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Safety in Stocks as Real as Santa Claus?
By, Simon Maierhofer
Tuesday December 24, 2013
Sometimes it’s convenient and comfortable to believe in fairy tales. It doesn’t matter if they’re true, as long as they make us feel comfy and cozy. Wall Street wants investors to feel safe at this time of the year, but that may just be another fairy tale.

Not everything that shines is gold, and not everything that’s gold is immune to losses.

Just a couple of years ago investors followed the allure of the ‘invincible’ yellow metal … and got hurt to the tune of 36%.

Are stocks the new gold?

It doesn’t look like it, at least not yet.

We are not seeing the type of pronounced divergences that precede major market tops for the S&P 500 (SNP: ^GSPC).

Nevertheless, the odds for a deeper correction and the risk of owning stocks are rising.

The chart below plots the S&P 500 against an uncommonly used index, the CBOE SKEW Index.

According to CBOE, the SKEW is designed to measure the tail risk (= risk of outlier returns two or more standard deviations below the mean) of the S&P 500. The SKEW Index basically estimates the probably of a large decline.

Similar to the CBOE VIX or VIX Volatility Index (Chicago Options: ^VIX), the price of the S&P 500 tail risk is calculated from the price of the S&P 500 out-of-the-money options.

The SKEW typically ranges from 115 to 135. Readings of 135+ suggest a 12% chance of a large decline (2 standard deviations). Readings of 115 or less suggest a 6% chance of a large decline.

Last Friday the SKEW jumped to 143.20, the second-highest reading in the survey’s 14-year history and the highest since October 1998.

As the first chart shows, the last three times the SKEW ventured into similarly lofty territory, the S&P 500 (NYSEArca: SPY) corrected shortly thereafter.

The long-term SKEW chart (going back to 1990) shows ‘ancient’ highs in October 1998 and March 2006. Both times nothing significant happened.

The Fed’s QE has distorted many indicators. One example is the VIX (NYSEArca: VXX), which has lost its contrarian indicator mojo.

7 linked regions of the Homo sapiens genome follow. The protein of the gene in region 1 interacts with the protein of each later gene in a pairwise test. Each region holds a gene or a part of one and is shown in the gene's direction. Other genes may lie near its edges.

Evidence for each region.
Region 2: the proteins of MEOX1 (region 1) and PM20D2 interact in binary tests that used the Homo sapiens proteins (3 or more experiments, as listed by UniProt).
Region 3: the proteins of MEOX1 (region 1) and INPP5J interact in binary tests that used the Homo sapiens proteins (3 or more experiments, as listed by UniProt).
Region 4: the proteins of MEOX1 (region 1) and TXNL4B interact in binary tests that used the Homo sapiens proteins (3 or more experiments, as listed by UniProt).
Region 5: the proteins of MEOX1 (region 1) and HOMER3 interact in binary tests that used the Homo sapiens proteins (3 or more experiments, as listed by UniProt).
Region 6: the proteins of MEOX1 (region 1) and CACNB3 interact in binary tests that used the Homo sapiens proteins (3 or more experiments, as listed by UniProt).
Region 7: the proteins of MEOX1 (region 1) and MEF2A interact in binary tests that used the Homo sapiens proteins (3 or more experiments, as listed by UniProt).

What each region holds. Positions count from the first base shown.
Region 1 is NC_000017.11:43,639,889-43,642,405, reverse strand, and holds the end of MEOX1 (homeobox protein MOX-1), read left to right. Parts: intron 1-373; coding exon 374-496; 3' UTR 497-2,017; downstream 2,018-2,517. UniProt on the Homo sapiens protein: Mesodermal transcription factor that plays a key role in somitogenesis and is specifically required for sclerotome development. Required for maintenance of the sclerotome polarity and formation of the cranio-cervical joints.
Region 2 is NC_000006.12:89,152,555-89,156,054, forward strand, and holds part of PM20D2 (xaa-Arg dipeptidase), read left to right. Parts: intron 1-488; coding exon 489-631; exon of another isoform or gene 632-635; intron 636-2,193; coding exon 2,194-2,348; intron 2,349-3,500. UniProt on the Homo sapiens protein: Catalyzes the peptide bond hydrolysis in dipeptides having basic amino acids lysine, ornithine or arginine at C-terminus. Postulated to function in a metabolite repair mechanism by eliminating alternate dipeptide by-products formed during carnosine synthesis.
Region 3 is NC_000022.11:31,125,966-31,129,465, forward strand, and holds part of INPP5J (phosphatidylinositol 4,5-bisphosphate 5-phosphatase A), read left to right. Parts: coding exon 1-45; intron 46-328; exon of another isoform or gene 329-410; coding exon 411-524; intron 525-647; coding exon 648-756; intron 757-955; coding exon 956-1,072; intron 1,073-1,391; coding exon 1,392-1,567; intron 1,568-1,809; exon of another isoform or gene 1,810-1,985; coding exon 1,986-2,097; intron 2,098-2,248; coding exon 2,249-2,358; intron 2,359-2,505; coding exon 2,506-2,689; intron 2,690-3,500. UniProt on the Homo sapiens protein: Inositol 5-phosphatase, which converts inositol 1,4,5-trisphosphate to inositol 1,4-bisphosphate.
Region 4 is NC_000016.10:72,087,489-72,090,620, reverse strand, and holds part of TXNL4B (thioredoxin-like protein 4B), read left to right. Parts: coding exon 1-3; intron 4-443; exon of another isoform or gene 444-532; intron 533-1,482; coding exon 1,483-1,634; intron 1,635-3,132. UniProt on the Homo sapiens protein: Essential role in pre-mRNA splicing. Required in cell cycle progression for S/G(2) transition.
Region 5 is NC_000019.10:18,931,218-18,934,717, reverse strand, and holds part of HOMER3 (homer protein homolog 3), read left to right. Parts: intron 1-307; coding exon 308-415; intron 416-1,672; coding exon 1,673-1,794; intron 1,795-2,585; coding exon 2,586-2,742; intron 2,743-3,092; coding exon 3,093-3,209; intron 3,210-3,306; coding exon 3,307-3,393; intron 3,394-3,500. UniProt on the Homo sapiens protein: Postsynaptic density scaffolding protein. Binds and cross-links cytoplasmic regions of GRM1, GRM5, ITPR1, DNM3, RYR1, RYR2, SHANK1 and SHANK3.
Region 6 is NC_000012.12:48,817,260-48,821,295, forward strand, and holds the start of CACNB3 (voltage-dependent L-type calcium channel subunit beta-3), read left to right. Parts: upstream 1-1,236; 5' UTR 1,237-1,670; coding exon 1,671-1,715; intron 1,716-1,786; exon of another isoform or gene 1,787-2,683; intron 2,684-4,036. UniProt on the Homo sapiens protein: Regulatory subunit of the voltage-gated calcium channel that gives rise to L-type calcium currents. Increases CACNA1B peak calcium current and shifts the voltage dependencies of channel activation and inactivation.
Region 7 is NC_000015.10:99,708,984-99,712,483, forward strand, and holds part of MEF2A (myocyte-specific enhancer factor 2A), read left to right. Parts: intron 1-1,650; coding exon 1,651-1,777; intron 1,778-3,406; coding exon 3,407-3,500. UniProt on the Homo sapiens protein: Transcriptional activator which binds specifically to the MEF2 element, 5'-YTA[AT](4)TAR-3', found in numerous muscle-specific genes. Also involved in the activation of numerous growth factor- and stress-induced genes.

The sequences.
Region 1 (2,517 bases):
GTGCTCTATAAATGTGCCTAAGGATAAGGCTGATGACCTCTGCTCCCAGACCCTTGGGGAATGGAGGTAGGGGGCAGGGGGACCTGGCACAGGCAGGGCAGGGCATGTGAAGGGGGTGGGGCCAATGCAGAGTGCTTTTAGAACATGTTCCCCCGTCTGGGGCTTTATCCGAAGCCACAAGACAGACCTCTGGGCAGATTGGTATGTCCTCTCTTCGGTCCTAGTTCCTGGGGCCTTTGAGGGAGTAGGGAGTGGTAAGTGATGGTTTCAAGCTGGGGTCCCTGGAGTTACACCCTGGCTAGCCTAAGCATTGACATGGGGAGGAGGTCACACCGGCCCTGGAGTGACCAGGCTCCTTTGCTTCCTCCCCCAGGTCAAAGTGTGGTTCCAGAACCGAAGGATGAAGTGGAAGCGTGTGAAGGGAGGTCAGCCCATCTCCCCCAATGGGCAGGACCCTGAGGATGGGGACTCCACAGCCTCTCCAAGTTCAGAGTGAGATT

Based on the above data it’s possible that, unlike the VIX, the SKEW actually thrives in the QE environment and has become more accurate.

Also worth considering is that the SKEW expresses probabilities. There currently is about a 20% chance of a sizeable decline. That doesn’t mean it will happen, but the odds are higher than at any other time in the last few years.

Many sentiment readings echo the message of the SKEW: Risk is rising.

At a time like this – when the trend is up, but the risk is high – it’s crucial to have a stop-loss level in place,. A break below support after long and overextended rallies can cause a minor meltdown. Without a safety net your portfolio can melt away.

The key ‘melt down warning support’ along with a short-term forecast for the S&P 500 and Dow Jones is identified here:

Will Stocks Suffer a ‘Pop and Drop’ or Rally into the New Year?"

Simon Maierhofer is the publisher of the Profit Radar ReportThe Profit Radar Report presents complex market analysis (stocks, gold, silver, euro and bonds) in an easy format. Technical analysis, sentiment indicators, seasonal patterns and common sense are all wrapped up into two or more easy-to-read weekly updates. We are accountable for our work, because we track every recommendation (see track record below).

Follow Simon on Twitter @ iSPYETF or sign up for the FREE iSPYETF Newsletter to get actionable ETF trade ideas delivered for free.

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